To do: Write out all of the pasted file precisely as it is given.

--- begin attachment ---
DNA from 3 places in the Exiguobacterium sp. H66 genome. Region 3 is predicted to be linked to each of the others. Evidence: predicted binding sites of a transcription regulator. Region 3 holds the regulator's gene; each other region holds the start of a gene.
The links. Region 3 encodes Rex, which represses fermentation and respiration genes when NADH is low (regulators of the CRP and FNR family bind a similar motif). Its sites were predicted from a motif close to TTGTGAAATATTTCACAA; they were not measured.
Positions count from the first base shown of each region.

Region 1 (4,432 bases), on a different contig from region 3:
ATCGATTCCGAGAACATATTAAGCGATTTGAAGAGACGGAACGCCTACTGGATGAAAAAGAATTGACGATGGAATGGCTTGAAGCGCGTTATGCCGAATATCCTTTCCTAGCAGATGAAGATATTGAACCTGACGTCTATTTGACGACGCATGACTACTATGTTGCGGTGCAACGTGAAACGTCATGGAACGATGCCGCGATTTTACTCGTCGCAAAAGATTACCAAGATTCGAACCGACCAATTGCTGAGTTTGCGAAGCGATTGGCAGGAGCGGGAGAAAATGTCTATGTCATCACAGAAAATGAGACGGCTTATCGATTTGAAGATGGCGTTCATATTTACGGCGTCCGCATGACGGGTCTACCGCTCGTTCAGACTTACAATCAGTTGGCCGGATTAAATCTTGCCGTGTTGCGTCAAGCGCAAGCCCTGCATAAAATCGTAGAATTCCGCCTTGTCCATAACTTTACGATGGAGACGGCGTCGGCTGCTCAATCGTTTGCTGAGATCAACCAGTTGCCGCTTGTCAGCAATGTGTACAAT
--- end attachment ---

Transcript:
DNA from 3 places in the Exiguobacterium sp. H66 genome. Region 3 is predicted to be linked to each of the others. Evidence: predicted binding sites of a transcription regulator. Region 3 holds the regulator's gene; each other region holds the start of a gene.
The links. Region 3 encodes Rex, which represses fermentation and respiration genes when NADH is low (regulators of the CRP and FNR family bind a similar motif). Its sites were predicted from a motif close to TTGTGAAATATTTCACAA; they were not measured.
Positions count from the first base shown of each region.

Region 1 (4,432 bases), on a different contig from region 3:
ATCGATTCCGAGAACATATTAAGCGATTTGAAGAGACGGAACGCCTACTGGATGAAAAAGAATTGACGATGGAATGGCTTGAAGCGCGTTATGCCGAATATCCTTTCCTAGCAGATGAAGATATTGAACCTGACGTCTATTTGACGACGCATGACTACTATGTTGCGGTGCAACGTGAAACGTCATGGAACGATGCCGCGATTTTACTCGTCGCAAAAGATTACCAAGATTCGAACCGACCAATTGCTGAGTTTGCGAAGCGATTGGCAGGAGCGGGAGAAAATGTCTATGTCATCACAGAAAATGAGACGGCTTATCGATTTGAAGATGGCGTTCATATTTACGGCGTCCGCATGACGGGTCTACCGCTCGTTCAGACTTACAATCAGTTGGCCGGATTAAATCTTGCCGTGTTGCGTCAAGCGCAAGCCCTGCATAAAATCGTAGAATTCCGCCTTGTCCATAACTTTACGATGGAGACGGCGTCGGCTGCTCAATCGTTTGCTGAGATCAACCAGTTGCCGCTTGTCAGCAATGTGTACAAT